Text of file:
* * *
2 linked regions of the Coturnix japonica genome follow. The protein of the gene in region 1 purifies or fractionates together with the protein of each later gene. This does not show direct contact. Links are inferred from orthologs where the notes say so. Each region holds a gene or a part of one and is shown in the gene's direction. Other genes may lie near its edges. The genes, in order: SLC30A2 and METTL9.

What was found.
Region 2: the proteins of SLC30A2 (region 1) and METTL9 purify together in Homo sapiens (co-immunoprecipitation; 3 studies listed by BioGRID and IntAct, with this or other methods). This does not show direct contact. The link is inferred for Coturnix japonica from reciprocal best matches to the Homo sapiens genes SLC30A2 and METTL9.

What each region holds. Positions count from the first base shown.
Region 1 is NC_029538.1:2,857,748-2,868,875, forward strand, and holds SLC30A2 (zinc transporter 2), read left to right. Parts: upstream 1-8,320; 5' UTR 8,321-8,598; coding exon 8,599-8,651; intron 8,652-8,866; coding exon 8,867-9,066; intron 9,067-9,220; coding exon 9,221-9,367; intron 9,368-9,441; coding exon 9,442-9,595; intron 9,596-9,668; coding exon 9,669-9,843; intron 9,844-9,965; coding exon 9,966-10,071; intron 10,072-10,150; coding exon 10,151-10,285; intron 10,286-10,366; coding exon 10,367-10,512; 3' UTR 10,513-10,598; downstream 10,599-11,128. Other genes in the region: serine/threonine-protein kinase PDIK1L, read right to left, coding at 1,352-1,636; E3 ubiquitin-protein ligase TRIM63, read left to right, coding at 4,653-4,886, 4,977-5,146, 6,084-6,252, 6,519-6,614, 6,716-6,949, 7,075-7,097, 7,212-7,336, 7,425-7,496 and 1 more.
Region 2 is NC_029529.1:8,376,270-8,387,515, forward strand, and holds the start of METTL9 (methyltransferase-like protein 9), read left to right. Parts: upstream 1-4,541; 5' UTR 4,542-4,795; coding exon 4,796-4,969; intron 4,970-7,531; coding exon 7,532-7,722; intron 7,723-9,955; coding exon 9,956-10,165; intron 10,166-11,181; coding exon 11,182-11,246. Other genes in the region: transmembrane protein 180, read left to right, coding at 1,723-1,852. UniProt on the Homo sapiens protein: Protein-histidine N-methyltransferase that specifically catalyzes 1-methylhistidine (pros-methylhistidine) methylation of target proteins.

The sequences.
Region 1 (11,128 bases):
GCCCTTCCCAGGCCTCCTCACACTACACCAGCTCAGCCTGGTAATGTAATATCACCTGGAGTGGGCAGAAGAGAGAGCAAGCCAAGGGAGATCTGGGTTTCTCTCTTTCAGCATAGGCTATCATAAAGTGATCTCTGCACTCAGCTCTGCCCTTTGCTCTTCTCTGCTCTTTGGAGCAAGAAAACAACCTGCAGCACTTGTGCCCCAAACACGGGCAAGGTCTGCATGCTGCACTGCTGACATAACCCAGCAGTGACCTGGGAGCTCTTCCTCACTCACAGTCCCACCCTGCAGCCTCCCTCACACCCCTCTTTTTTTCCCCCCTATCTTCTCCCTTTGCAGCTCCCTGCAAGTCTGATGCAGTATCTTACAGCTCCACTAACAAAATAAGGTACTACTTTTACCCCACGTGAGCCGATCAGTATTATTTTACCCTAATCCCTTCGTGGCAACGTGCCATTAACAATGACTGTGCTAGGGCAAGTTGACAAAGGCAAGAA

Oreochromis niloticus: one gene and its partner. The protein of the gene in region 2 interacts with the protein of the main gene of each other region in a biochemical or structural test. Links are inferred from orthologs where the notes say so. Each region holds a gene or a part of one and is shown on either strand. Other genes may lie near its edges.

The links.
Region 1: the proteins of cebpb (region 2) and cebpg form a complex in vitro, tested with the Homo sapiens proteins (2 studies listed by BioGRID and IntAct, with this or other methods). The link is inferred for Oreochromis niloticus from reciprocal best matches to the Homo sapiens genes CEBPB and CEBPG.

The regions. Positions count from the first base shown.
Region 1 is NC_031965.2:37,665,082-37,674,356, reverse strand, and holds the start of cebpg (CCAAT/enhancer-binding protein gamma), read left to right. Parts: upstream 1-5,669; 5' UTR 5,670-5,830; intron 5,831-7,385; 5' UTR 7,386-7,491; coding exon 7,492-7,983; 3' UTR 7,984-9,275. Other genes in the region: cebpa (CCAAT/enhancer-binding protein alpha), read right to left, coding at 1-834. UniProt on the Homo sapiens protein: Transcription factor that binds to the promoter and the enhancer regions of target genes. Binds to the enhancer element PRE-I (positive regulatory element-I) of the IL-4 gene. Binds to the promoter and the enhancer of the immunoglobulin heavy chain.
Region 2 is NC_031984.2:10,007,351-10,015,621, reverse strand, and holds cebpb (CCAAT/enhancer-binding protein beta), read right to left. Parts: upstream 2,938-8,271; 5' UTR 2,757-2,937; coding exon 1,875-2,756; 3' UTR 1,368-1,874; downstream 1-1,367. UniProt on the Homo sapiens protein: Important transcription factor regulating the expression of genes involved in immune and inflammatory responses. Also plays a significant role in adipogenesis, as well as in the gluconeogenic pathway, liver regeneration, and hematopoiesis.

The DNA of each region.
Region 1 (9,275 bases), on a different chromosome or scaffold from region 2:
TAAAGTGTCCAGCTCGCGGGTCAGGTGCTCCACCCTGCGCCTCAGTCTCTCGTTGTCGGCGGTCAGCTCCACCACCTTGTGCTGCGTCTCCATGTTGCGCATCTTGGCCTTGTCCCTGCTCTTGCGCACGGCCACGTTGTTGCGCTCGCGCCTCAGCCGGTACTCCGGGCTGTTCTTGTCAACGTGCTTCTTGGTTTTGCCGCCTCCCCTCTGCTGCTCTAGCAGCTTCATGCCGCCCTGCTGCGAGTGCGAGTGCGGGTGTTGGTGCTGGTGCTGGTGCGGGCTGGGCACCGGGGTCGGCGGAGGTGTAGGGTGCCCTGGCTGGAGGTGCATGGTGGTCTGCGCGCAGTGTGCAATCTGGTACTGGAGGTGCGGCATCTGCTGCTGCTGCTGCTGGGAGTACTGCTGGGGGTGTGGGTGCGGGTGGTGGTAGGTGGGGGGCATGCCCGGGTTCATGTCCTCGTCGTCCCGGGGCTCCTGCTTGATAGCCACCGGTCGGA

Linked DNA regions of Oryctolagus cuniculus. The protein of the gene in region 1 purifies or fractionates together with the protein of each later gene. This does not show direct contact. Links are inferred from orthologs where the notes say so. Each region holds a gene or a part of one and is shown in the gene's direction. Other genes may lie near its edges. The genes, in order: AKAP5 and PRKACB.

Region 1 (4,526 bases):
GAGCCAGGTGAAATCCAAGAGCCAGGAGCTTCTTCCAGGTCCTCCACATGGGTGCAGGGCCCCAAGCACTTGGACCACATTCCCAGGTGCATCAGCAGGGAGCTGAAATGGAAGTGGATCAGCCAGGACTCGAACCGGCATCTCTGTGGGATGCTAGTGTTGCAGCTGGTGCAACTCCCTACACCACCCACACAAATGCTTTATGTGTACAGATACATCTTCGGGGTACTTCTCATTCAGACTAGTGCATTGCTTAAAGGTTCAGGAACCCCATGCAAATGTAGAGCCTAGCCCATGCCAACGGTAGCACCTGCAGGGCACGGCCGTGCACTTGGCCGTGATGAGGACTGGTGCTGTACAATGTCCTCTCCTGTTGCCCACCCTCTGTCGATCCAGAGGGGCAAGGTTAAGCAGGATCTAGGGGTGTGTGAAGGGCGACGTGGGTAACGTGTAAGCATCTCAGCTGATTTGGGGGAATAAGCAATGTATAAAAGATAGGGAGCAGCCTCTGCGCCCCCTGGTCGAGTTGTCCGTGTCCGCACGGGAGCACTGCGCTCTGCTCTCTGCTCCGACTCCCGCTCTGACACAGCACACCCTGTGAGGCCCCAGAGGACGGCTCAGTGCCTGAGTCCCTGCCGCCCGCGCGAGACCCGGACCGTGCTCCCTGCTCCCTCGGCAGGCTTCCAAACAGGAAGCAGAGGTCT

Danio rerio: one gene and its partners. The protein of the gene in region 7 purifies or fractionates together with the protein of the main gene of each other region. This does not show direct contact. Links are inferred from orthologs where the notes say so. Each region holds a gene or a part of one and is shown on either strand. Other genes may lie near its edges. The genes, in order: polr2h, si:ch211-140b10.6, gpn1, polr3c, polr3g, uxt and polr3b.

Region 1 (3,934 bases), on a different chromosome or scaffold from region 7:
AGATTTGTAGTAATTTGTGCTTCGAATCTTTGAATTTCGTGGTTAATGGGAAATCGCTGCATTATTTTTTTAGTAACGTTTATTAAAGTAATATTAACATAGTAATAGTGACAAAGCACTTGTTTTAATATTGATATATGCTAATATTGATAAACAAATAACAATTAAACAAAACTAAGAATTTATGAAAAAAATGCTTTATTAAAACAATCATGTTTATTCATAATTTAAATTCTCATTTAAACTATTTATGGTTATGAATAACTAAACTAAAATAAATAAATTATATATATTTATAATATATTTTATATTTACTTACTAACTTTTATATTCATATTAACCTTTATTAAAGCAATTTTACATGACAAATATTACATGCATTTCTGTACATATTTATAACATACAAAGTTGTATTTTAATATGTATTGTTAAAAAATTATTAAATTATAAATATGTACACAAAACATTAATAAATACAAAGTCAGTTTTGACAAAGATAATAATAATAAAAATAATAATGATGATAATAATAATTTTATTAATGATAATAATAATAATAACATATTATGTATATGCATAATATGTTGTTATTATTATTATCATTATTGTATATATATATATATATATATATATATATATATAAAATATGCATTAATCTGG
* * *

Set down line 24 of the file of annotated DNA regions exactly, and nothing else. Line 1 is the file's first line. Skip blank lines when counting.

AGATTTGTAGTAATTTGTGCTTCGAATCTTTGAATTTCGTGGTTAATGGGAAATCGCTGCATTATTTTTTTAGTAACGTTTATTAAAGTAATATTAACATAGTAATAGTGACAAAGCACTTGTTTTAATATTGATATATGCTAATATTGATAAACAAATAACAATTAAACAAAACTAAGAATTTATGAAAAAAATGCTTTATTAAAACAATCATGTTTATTCATAATTTAAATTCTCATTTAAACTATTTATGGTTATGAATAACTAAACTAAAATAAATAAATTATATATATTTATAATATATTTTATATTTACTTACTAACTTTTATATTCATATTAACCTTTATTAAAGCAATTTTACATGACAAATATTACATGCATTTCTGTACATATTTATAACATACAAAGTTGTATTTTAATATGTATTGTTAAAAAATTATTAAATTATAAATATGTACACAAAACATTAATAAATACAAAGTCAGTTTTGACAAAGATAATAATAATAAAAATAATAATGATGATAATAATAATTTTATTAATGATAATAATAATAATAACATATTATGTATATGCATAATATGTTGTTATTATTATTATCATTATTGTATATATATATATATATATATATATATATATATAAAATATGCATTAATCTGG